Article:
Scientific theories are a matter of constructing models through experimentation, which then predict future experimental results. By this definition, UX is a science, not an art. That’s why good UX people can improve specific details on purpose, and non-UX people are just guessing.

Something that is often overlooked by companies and designers alike is that every time you use a UX process to design something, you should get results of some kind.

Those results tell you what worked and what didn’t.

By scouring the web you will also find hundreds of other examples of things working and not working. A/B tests. Eye tracking. Conversion rates. Analytics.

Add those to your mental toolkit.

But we should not take these as definitive answers. The fact that a red link won an A/B test in one case, doesn’t mean it will win in all cases. When you find a case of a blue link or a white link winning another A/B test you must update your model to explain that.

Results are clues about a larger model of the way people interact with things, and the more of the model you understand, the more you can predict the way people will interact with new things in the future. Things you’ve never seen before.

That’s the point of the UX profession: to design smarter things.

Now, at this point it is important to state that this model does not live in your intuition. You are not the model. Your intuition is what the model should replace.

Common Sense is not a model. It is the absence of a model.

If you make UX decisions by having a meeting with your colleagues, you’re not doing science. You’re doing opinions.

To do science you must follow the scientific method. Develop a hypothesis. Research and design an experiment (your solution). Run the experiment (launch). Measure it. Interpret the data to see what worked at what didn’t.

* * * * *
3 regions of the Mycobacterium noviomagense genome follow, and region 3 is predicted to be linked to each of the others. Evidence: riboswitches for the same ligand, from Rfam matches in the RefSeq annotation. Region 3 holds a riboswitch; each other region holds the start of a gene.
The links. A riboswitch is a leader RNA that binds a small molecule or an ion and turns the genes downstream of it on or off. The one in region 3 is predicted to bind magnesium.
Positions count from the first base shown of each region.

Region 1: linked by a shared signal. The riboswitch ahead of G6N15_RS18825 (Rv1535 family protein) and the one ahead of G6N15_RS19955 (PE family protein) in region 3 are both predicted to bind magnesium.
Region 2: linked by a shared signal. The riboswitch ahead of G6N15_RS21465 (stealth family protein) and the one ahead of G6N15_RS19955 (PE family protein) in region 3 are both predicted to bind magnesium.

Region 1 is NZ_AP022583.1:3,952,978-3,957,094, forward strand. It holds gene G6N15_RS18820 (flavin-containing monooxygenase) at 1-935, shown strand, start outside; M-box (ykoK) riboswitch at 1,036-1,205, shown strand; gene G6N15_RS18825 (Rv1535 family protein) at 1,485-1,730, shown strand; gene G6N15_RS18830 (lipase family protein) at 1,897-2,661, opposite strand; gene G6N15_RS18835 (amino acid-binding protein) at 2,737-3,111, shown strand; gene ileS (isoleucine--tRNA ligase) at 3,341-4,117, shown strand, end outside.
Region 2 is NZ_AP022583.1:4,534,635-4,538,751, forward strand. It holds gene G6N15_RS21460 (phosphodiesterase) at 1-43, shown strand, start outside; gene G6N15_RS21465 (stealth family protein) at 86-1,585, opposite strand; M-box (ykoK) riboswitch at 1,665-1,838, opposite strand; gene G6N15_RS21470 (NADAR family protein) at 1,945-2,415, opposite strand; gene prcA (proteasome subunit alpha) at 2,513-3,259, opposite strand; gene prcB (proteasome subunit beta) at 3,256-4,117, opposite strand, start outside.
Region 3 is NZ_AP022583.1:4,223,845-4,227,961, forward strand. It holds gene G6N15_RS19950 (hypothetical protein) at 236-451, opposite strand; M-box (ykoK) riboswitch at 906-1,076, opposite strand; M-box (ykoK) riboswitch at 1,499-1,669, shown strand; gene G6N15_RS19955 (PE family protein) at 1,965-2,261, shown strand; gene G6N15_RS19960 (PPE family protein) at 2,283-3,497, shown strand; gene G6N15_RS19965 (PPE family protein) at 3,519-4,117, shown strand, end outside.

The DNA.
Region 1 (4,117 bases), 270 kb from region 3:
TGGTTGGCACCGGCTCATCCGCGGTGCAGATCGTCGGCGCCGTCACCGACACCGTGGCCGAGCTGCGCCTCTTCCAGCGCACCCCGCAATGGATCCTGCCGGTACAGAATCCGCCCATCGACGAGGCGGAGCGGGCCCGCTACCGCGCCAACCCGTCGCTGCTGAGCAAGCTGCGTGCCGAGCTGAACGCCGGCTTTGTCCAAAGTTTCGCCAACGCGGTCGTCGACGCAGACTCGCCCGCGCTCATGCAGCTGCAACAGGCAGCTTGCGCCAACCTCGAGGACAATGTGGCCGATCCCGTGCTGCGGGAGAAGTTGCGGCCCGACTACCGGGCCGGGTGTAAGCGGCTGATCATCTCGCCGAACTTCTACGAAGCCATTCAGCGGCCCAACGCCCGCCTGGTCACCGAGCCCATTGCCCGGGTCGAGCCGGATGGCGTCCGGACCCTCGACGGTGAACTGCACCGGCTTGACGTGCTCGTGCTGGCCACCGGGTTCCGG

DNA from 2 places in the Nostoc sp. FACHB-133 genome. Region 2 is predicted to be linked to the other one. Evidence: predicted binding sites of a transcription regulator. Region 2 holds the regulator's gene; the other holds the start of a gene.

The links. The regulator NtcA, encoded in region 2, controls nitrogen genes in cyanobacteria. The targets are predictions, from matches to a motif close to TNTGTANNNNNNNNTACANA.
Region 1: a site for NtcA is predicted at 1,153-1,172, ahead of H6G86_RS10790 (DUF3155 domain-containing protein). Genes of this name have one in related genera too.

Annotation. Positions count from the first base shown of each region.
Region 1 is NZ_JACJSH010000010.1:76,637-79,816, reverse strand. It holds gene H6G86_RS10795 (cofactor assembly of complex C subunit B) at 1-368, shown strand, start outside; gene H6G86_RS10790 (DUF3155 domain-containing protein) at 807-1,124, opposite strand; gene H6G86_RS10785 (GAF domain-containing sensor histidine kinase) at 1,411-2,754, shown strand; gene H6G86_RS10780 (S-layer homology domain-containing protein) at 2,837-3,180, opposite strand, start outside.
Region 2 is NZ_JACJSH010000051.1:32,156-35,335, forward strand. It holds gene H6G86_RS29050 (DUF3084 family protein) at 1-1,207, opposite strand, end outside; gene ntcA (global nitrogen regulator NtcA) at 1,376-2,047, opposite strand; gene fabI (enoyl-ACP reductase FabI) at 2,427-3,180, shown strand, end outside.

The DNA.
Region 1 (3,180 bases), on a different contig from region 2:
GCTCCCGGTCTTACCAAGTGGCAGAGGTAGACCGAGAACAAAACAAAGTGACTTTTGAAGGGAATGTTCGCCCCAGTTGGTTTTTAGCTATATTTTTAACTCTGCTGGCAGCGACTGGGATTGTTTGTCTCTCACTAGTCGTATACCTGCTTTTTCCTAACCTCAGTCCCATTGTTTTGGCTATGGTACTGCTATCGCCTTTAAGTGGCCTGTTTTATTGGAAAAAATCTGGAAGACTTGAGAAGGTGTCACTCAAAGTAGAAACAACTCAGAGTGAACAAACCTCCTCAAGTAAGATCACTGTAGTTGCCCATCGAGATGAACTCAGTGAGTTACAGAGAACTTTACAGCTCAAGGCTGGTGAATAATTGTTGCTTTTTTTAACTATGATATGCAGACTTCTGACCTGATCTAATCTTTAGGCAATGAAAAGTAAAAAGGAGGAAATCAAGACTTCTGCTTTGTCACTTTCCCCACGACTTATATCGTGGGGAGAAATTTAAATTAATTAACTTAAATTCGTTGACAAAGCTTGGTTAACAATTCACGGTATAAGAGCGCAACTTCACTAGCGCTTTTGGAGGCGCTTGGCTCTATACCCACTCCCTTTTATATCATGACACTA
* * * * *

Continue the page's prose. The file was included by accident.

Then repeat.

You will notice that this idea is very different from a “creative process”. There is no phase where you look for inspiration on the internet. There is no phase where you gather reference images and put together a mood board or develop a creative concept.

That’s because UX is not art. It’s science. You’re trying to achieve control of your variables, and predictability of your results. You’re trying to eliminate the effects of randomness and chance. You’re being diagnostic, so when you fail, you have more information to use in your next try.

Eventually, your results will get more predictable, because your model and your hypotheses and your research will become more sophisticated. Your experiments will turn out the way you predicted more often than not, and when they don’t, you’ll know why.

That doesn’t mean you stop doing experiments and getting results! It just means you’ll get what you expect more often.

But the important thing about predictions is that you have to state the prediction before the test. If you merely say “I knew it!” after you know the answer, you might as well pull out the Tarot cards.

Science is like golf: The goal is not to win; the goal is to get better.